« PreviousContinue »
made to him of a curious specimen of Highland antiquity, Dr. Johnson said, “Sir, it was more than he deserved: the dog is a Whig."
We here enjoyed the comfort of a table plentifully furnished, the satisfaction of which was heightened by a numerous and cheerful company; and we, for the first time, had a specimen of the joyous social manners of the inhabitants of the Highlands. They talked in their own ancient language with fluent vivacity, and sung many Erse songs with such spirit that, though Dr. Johnson was treated with the greatest respect and attention, there were moments in which he seemed to be forgotten. For myself, though but a Lowlander, having picked up a few words of the language, I presumed to mingle in their mirth, and joined in the choruses with as much glee as any of the company. Dr. Johnson being fatigued with his journey retired early to his chamber, where he composed the following Ode, addressed to Mrs. Thrale :
Inter erroris salebrosa longi,
Thralia dulcis ?
Seu viri curas pia nupta mulcet,
* Johnson appears to have altered the last stanza of his Ode. In the copy given in the Oxford edition of his works, two lines stand thus
“Sit memor nostri, fideique solvat
Fida mercedem," &c. The “Ode de Skia Insula” was, shortly after the publication of Boswell's Journal, translated as follows, by a lady, Miss Knight:
O'er stony lands, where naked rocks,
In misty clouds appear;
TUESDAY, SEPTEMBER 7. Dr. Johnson was much pleased with his entertainment here. There were many good books in the house: Hector Boethius, in Latin ; Cave's Lives of the Fathers ; Baker's Chronicle ; Jeremy Collier's Church History ; Dr. Johnson's small Dictionary ; Craufurd's Officers of State, and several more :—a mezzotinto of Mrs. Brooks the actress (by some strange chance in Sky*), and also a print of Macdonald of Clanranald, with a Latin inscription about the cruelties after the battle of Culloden, which will never be forgotten.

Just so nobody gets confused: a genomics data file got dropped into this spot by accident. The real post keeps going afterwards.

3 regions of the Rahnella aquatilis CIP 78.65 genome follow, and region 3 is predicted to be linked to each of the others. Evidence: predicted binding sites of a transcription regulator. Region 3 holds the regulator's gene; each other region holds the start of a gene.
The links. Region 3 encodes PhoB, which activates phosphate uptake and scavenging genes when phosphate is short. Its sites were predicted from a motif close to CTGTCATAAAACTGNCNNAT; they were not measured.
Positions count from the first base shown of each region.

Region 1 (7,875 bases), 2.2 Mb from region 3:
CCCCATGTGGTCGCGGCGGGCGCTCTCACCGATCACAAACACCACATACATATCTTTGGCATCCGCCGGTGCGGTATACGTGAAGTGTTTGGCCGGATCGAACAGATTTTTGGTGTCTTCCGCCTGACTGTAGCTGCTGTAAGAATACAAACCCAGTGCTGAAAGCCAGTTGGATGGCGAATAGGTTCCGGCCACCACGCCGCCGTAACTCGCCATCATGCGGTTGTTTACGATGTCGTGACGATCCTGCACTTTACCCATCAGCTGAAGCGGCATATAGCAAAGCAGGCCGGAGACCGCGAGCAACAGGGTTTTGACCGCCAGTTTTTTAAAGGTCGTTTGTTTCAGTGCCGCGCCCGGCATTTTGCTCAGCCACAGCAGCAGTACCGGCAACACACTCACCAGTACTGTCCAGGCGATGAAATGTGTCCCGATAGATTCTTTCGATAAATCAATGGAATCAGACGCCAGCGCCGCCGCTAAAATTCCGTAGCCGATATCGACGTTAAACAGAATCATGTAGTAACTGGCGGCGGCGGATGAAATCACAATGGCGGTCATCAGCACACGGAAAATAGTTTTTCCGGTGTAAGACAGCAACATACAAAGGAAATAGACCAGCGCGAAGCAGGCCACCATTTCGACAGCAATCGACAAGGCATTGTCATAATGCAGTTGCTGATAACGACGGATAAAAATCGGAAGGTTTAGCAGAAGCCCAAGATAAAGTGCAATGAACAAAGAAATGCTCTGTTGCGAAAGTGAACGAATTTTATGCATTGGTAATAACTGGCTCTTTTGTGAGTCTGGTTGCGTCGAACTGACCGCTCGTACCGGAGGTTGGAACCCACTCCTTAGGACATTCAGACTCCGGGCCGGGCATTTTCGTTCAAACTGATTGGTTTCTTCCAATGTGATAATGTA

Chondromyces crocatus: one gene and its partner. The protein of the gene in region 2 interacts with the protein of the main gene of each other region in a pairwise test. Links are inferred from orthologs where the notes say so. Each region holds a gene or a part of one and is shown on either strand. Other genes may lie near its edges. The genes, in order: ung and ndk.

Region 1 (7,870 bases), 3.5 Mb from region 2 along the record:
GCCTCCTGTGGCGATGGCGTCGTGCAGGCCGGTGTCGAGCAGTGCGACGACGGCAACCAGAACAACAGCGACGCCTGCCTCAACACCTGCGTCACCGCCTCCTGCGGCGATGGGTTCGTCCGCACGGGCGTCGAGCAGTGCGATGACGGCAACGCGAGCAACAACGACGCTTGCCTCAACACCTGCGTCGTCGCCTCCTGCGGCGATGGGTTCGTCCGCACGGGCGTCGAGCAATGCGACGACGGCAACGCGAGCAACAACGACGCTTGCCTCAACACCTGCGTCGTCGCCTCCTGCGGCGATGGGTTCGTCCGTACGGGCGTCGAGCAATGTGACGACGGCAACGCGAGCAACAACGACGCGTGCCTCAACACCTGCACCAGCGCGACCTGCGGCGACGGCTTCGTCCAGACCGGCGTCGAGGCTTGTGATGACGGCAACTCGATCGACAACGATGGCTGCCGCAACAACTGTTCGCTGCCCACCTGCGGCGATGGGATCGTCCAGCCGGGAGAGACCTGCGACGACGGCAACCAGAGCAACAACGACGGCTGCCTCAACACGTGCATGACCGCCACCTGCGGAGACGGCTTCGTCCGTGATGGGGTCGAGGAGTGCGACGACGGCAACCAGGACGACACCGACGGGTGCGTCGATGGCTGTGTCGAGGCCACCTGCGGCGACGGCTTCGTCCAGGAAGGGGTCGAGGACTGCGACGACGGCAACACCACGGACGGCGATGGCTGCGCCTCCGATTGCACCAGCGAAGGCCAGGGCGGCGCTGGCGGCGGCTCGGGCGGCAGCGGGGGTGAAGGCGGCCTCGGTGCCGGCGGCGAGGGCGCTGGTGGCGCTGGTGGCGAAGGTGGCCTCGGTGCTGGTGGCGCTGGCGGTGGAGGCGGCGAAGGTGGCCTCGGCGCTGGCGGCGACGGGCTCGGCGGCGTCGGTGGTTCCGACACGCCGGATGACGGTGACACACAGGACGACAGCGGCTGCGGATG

It was a very wet, stormy day; we were therefore obliged to remain here, it being impossible to cross the sea to Rasay.
I employed a part of the forenoon in writing this Journal. The rest of it was somewhat dreary, from the gloominess of the weather and the uncertain state which we were in, as we could not tell but it might clear up every hour. Nothing is more painful to
Through dismal fields, whose barren soil
My wandering steps I bear.
No elegance can know;
Through scenes like these I go.
In all my watery way;
My gentle Thralia, say?
Watch o'er as mother kind;
And feed thy active mind;
Howe'er on distant ground;
Shall Skia's shores resound.-ED.